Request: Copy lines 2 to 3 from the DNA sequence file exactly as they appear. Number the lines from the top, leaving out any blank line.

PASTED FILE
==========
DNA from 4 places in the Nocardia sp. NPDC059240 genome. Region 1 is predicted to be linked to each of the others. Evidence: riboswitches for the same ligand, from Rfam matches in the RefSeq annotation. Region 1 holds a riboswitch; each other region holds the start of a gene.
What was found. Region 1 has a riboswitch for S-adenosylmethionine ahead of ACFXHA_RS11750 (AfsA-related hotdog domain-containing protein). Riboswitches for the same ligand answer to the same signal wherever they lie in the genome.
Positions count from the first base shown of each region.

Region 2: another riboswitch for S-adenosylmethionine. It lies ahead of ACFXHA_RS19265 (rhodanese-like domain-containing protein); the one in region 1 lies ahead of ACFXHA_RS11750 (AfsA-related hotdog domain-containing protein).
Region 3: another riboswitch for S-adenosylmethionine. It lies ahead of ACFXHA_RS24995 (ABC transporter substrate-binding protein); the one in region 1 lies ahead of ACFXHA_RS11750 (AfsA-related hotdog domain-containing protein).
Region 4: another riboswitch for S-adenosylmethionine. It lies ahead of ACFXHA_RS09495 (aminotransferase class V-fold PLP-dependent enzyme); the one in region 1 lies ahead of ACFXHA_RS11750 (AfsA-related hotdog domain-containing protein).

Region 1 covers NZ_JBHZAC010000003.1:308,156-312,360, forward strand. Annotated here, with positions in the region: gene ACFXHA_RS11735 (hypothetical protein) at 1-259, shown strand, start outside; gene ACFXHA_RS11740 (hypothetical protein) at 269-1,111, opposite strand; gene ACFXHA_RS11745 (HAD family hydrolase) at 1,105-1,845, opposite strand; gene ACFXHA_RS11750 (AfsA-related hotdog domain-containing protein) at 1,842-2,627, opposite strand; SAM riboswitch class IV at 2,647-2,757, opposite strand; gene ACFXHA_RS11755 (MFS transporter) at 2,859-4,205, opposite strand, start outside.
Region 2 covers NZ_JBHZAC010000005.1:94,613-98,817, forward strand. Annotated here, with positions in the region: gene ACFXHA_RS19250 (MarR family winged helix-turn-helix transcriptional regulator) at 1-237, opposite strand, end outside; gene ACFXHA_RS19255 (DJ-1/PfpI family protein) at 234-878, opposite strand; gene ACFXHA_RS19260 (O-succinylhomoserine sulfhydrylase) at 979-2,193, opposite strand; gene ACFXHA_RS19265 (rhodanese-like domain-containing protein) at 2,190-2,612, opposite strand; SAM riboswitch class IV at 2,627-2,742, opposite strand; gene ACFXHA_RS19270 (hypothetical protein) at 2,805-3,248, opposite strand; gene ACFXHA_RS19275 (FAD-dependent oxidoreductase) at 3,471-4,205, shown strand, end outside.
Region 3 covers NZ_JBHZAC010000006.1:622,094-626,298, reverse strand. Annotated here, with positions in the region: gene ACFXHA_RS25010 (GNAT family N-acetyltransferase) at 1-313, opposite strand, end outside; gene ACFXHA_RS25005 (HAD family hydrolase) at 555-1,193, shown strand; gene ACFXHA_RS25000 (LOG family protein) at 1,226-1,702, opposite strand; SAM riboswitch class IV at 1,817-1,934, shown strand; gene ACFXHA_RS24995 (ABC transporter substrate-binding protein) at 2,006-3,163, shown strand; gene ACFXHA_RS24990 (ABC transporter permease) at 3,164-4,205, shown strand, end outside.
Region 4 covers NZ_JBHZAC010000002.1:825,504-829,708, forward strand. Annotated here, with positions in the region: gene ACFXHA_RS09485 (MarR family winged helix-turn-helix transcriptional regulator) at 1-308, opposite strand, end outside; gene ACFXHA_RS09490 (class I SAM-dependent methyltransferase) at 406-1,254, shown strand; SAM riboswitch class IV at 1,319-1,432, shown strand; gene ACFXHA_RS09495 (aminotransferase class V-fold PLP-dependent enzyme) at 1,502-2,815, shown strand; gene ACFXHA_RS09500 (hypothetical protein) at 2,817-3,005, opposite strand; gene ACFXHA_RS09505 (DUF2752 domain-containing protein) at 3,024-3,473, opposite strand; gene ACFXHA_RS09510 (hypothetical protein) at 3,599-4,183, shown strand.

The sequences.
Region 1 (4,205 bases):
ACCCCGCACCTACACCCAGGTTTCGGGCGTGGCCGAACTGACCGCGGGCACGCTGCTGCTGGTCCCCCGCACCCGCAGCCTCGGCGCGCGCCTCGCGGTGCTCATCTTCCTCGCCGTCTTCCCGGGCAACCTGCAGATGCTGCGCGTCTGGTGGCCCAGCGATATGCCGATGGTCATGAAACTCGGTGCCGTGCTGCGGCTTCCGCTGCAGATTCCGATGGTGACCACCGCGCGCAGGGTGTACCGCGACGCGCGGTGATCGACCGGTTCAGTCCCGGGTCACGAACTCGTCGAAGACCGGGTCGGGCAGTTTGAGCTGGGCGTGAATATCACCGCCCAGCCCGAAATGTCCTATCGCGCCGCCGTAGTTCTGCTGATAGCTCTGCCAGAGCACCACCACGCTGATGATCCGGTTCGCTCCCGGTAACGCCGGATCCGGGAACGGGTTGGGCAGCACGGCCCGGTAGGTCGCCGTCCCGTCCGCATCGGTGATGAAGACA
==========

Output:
What was found. Region 1 has a riboswitch for S-adenosylmethionine ahead of ACFXHA_RS11750 (AfsA-related hotdog domain-containing protein). Riboswitches for the same ligand answer to the same signal wherever they lie in the genome.
Positions count from the first base shown of each region.